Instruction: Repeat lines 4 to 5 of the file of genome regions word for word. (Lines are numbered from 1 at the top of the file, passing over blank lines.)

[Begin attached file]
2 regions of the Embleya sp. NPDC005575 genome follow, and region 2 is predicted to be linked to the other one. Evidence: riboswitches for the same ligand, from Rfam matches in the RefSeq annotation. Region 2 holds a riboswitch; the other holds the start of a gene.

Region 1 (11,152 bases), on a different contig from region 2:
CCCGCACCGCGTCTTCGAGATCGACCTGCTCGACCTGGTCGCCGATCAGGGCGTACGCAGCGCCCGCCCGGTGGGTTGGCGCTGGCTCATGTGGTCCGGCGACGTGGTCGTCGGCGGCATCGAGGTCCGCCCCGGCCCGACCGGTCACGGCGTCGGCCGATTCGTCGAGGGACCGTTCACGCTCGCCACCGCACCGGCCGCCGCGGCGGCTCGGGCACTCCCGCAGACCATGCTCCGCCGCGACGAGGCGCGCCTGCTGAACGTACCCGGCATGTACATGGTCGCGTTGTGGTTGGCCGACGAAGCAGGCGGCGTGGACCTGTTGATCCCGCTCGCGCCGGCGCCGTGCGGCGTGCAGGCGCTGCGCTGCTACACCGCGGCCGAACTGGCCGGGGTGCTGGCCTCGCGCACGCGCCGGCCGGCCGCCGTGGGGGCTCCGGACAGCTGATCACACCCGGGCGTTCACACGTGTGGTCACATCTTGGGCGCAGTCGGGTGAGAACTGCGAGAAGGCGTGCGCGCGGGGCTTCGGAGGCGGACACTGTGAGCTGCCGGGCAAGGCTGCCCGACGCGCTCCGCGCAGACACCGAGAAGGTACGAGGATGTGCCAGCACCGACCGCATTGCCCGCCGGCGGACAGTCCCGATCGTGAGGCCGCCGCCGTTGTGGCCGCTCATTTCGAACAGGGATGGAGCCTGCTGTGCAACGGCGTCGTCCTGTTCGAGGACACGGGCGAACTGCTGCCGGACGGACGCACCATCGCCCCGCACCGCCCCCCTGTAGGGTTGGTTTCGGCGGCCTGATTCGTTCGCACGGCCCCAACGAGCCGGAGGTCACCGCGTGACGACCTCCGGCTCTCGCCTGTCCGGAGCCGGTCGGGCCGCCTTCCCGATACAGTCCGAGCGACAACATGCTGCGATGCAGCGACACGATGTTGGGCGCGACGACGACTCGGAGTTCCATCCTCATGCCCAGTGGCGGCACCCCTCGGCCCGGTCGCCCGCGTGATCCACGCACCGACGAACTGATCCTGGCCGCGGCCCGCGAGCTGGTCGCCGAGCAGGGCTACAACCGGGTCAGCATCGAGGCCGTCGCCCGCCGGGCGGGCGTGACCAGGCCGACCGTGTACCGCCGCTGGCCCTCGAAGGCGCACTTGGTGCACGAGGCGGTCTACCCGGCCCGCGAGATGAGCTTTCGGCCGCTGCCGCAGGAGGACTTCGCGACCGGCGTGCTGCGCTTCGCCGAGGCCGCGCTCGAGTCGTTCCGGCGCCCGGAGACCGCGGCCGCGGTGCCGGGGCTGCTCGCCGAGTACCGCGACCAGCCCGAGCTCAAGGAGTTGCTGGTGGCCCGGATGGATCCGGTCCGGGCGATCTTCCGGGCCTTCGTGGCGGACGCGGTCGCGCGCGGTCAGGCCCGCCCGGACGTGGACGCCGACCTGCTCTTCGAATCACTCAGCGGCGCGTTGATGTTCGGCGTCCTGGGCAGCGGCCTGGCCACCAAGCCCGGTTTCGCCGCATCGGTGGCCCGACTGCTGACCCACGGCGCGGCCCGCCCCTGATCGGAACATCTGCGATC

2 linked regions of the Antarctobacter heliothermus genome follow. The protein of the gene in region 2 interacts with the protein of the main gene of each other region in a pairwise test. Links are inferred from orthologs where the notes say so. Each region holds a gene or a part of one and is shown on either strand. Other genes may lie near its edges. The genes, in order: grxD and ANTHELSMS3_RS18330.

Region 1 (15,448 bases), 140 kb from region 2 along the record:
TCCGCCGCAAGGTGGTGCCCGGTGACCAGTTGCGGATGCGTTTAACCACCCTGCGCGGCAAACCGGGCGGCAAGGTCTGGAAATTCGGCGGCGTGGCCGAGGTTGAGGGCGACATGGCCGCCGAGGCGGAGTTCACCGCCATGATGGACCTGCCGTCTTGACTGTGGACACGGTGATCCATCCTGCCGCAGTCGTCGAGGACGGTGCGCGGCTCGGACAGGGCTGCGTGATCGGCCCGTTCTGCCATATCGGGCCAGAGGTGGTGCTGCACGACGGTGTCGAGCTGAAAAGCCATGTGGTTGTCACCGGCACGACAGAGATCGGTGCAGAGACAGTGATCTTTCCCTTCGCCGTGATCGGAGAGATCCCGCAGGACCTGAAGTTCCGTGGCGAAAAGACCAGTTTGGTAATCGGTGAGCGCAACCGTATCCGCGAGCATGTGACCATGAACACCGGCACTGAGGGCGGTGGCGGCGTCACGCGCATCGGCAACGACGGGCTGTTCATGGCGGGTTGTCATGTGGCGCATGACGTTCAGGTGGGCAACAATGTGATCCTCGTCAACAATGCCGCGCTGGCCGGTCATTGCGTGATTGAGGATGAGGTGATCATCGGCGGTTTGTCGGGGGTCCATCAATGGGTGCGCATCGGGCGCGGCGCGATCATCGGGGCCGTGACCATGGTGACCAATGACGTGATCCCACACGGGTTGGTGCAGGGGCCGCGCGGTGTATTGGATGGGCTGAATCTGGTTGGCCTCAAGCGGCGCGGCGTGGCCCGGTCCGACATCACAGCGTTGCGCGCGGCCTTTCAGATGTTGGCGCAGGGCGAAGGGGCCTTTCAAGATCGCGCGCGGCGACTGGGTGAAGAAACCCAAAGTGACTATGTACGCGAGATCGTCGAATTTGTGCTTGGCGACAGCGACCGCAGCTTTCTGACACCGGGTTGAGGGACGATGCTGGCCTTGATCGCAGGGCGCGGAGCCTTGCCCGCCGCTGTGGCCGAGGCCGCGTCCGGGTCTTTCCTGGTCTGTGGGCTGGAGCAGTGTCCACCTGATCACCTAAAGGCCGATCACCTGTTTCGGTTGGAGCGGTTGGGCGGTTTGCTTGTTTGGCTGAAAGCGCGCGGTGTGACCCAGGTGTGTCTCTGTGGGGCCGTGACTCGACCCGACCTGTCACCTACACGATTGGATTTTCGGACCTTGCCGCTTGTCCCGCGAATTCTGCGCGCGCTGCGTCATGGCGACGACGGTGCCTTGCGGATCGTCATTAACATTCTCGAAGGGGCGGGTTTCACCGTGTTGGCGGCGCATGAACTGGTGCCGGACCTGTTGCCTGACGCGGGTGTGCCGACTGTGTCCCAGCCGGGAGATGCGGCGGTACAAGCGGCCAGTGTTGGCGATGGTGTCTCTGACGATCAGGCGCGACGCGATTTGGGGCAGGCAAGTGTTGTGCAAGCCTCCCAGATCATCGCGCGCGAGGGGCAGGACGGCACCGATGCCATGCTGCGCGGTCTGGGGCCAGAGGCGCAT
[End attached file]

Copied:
2 linked regions of the Antarctobacter heliothermus genome follow. The protein of the gene in region 2 interacts with the protein of the main gene of each other region in a pairwise test. Links are inferred from orthologs where the notes say so. Each region holds a gene or a part of one and is shown on either strand. Other genes may lie near its edges. The genes, in order: grxD and ANTHELSMS3_RS18330.

Region 1 (15,448 bases), 140 kb from region 2 along the record: